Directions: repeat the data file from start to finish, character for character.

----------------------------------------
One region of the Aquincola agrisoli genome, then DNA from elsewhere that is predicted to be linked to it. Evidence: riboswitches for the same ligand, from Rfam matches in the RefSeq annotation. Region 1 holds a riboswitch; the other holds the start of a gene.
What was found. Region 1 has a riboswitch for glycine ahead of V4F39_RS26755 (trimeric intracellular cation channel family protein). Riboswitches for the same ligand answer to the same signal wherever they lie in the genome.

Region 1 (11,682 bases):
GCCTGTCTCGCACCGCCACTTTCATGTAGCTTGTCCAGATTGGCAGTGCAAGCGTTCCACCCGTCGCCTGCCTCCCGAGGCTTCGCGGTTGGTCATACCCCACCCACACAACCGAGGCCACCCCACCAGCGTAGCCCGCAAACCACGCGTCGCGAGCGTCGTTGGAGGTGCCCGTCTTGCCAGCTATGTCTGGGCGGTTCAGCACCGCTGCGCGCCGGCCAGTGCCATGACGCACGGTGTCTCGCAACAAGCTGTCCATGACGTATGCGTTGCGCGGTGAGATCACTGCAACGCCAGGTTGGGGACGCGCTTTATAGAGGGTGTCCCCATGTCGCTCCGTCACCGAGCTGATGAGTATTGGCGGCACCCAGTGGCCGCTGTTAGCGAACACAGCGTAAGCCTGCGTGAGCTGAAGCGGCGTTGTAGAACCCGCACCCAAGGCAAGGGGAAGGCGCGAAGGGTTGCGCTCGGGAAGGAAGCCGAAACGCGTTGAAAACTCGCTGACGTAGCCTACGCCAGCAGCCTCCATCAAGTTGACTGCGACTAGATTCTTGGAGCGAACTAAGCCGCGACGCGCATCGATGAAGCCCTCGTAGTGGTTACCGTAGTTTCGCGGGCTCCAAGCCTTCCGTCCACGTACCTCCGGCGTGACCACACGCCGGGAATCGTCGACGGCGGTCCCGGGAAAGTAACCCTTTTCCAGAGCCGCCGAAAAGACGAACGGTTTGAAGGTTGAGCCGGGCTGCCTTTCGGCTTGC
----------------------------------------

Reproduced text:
One region of the Aquincola agrisoli genome, then DNA from elsewhere that is predicted to be linked to it. Evidence: riboswitches for the same ligand, from Rfam matches in the RefSeq annotation. Region 1 holds a riboswitch; the other holds the start of a gene.
What was found. Region 1 has a riboswitch for glycine ahead of V4F39_RS26755 (trimeric intracellular cation channel family protein). Riboswitches for the same ligand answer to the same signal wherever they lie in the genome.

Region 1 (11,682 bases):
GCCTGTCTCGCACCGCCACTTTCATGTAGCTTGTCCAGATTGGCAGTGCAAGCGTTCCACCCGTCGCCTGCCTCCCGAGGCTTCGCGGTTGGTCATACCCCACCCACACAACCGAGGCCACCCCACCAGCGTAGCCCGCAAACCACGCGTCGCGAGCGTCGTTGGAGGTGCCCGTCTTGCCAGCTATGTCTGGGCGGTTCAGCACCGCTGCGCGCCGGCCAGTGCCATGACGCACGGTGTCTCGCAACAAGCTGTCCATGACGTATGCGTTGCGCGGTGAGATCACTGCAACGCCAGGTTGGGGACGCGCTTTATAGAGGGTGTCCCCATGTCGCTCCGTCACCGAGCTGATGAGTATTGGCGGCACCCAGTGGCCGCTGTTAGCGAACACAGCGTAAGCCTGCGTGAGCTGAAGCGGCGTTGTAGAACCCGCACCCAAGGCAAGGGGAAGGCGCGAAGGGTTGCGCTCGGGAAGGAAGCCGAAACGCGTTGAAAACTCGCTGACGTAGCCTACGCCAGCAGCCTCCATCAAGTTGACTGCGACTAGATTCTTGGAGCGAACTAAGCCGCGACGCGCATCGATGAAGCCCTCGTAGTGGTTACCGTAGTTTCGCGGGCTCCAAGCCTTCCGTCCACGTACCTCCGGCGTGACCACACGCCGGGAATCGTCGACGGCGGTCCCGGGAAAGTAACCCTTTTCCAGAGCCGCCGAAAAGACGAACGGTTTGAAGGTTGAGCCGGGCTGCCTTTCGGCTTGC